Thursday, February 13, 2014

Thank You to the Man at IKEA

To the man who helped me load a huge box into my car at IKEA, I just want to say "thank you." I will probably never see you again, and I doubt you'll ever see this, but the world should know that there are still people like you out there.

Yes, I'm that girl who drove clear across Charlotte during rush hour to find a huge blue and yellow store she'd never been to before (getting slightly lost along the way) and then wandered around feeling a bit claustrophobic; finally found what she was looking for; waited for 35 minutes just to check out; and tried to be back in time to take a boy to rugby practice. Yes, that was me.

It all started with parking in Lot E. Where are we, the zoo? Can I get a safari bus ride to and from my car, please?

So after finally finding the huge section of this windowless warehouse that I needed and waiting in line behind several Swedish families, I finally get to the counter where I asked the guy where to go and what to do, because I've never been here before. When guys answer your questions with "Oh, that's cool," that is not a good sign. No, sir, I'm sorry, it's not particularly cool that I've never been here before; nor that I'm clueless about what I'm doing; nor that I asked you for help. You work here. This is your job. There is nothing between you and me, other than that you were the next available assistant. I would have gladly gone to any one of you at the desk, so you can stop smiling and talking and explaining in a condescending, "let me help this poor clueless girl" kind-of voice, as if I'm particularly partial to you over any other employee I don't know. What's more, when you have to ask me to help you load the box onto the cart, re-assuring me that I really am strong enough, that does not endear me to you. I'd be way more impressed if you called the other guy you work with, who was standing 10 feet away to come help you. How about some manly service, because, after all, I asked you for help knowing that I can't lift pieces of furniture by myself.

And with that in mind, I wish it had been in my mind when I left the building. I'm not really sure how I thought I was going to lift the box I couldn't lift in the store, into my car outside the store. That doesn't make much sense, but I have to tell you, they're not much into assisting at IKEA. I was hoping the checkout personnel would realize I couldn't lift this on my own and send someone to help me. But they didn't. So I thought, at least I have it on this cart and I can sort of tip it into the back of my car. And I was in a hurry. No time to wait while they call someone from half-way across the IKEA continent to come and help me.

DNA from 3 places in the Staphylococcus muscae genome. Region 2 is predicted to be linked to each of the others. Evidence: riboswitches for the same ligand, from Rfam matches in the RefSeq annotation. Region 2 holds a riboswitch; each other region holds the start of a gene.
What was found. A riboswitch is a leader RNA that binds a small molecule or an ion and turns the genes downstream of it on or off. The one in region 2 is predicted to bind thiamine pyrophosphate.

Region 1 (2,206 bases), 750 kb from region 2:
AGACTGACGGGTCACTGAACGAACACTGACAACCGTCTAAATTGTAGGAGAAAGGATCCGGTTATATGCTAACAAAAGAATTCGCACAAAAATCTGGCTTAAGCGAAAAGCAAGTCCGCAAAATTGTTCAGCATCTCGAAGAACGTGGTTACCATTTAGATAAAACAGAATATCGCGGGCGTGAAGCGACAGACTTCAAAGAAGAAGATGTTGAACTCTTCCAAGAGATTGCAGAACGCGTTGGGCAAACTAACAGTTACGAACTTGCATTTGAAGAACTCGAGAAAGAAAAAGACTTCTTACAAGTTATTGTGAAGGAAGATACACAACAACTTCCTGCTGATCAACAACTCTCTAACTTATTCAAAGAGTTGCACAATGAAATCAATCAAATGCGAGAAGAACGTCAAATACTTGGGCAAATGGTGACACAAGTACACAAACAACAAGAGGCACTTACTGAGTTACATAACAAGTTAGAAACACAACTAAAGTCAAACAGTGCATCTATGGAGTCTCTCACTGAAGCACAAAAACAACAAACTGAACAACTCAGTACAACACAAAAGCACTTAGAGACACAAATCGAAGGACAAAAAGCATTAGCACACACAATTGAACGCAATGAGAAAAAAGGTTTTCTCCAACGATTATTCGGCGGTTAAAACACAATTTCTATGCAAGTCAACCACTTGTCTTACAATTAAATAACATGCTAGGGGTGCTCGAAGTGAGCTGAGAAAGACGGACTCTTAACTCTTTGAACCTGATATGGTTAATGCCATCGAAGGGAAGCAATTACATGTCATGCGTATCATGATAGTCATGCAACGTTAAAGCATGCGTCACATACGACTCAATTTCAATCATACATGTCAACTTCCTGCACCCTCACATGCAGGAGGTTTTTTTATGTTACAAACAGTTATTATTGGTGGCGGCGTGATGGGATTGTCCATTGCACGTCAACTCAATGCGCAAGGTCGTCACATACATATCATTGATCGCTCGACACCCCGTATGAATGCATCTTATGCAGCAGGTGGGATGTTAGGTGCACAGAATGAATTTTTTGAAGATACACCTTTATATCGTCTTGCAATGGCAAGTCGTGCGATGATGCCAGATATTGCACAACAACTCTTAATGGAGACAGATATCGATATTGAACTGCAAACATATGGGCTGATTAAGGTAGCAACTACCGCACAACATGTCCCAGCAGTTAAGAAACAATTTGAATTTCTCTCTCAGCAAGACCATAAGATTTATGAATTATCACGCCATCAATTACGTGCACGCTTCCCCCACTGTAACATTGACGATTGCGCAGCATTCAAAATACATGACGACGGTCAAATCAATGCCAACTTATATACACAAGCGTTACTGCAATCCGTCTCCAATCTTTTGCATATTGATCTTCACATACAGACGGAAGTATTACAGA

So by the time I walk all the way out to Lot E with a cart that is lopsided and wants to turn in every direction I'm not going, I finally get to the car. Ya know, the back of the car is a lot further off the ground than I remember. There's no tipping to be had. I think the guy in the car behind me saw me sigh in a depressed, life-is-miserable sort-of way. I just couldn't imagine walking all the way back to the store with the uncooperative cart, finding someone to help me, walking all the way out to my car again, and then loading the box. That just seemed like way too much. I'm pathetic. I know.

Enter the man in the car.

First of all, I would like to thank you for leaving your warm car for the freezing cold. That is not something to be taken lightly.

I would like to thank you for using your manly strength to do what you clearly knew I could not do on my own.

I would like to thank you for doing the job you came to do, and no more; realizing that seeing a guy walking towards you in an empty parking lot can be scary for a girl.

I would like to thank you for talking coherently and cheerfully, not creepily; acting chivalrously; looking manly. . . like, with pants that are significantly higher than your knees, and hair that doesn't look like you live in bed. High bar, I know.

I would like to thank you for not complaining when it was hard. . . harder than you thought, to get that box in the car.

I would like to thank you for having a girlfriend who realized this was harder than you thought it would be and came to help. She will make it possible for you to serve others, by serving you.

I would like to thank you for keeping gloves in your car. Clearly this is not the first time you've helped someone.

I would like to thank you for accepting my thanks in a modest, unassuming manner, and then being on your way.

In short, sir, I would like to thank you for treating me like a lady by being, yourself, a gentleman.

You may think I go too far. But I think otherwise. There are very few men, I find, who balance strength with sensitivity; manliness with modesty; brawn with brains, when there's nothing in it for them. God made you a man. Thank you for fulfilling your calling, whether you knew that's what you were doing, or not.

Thank you.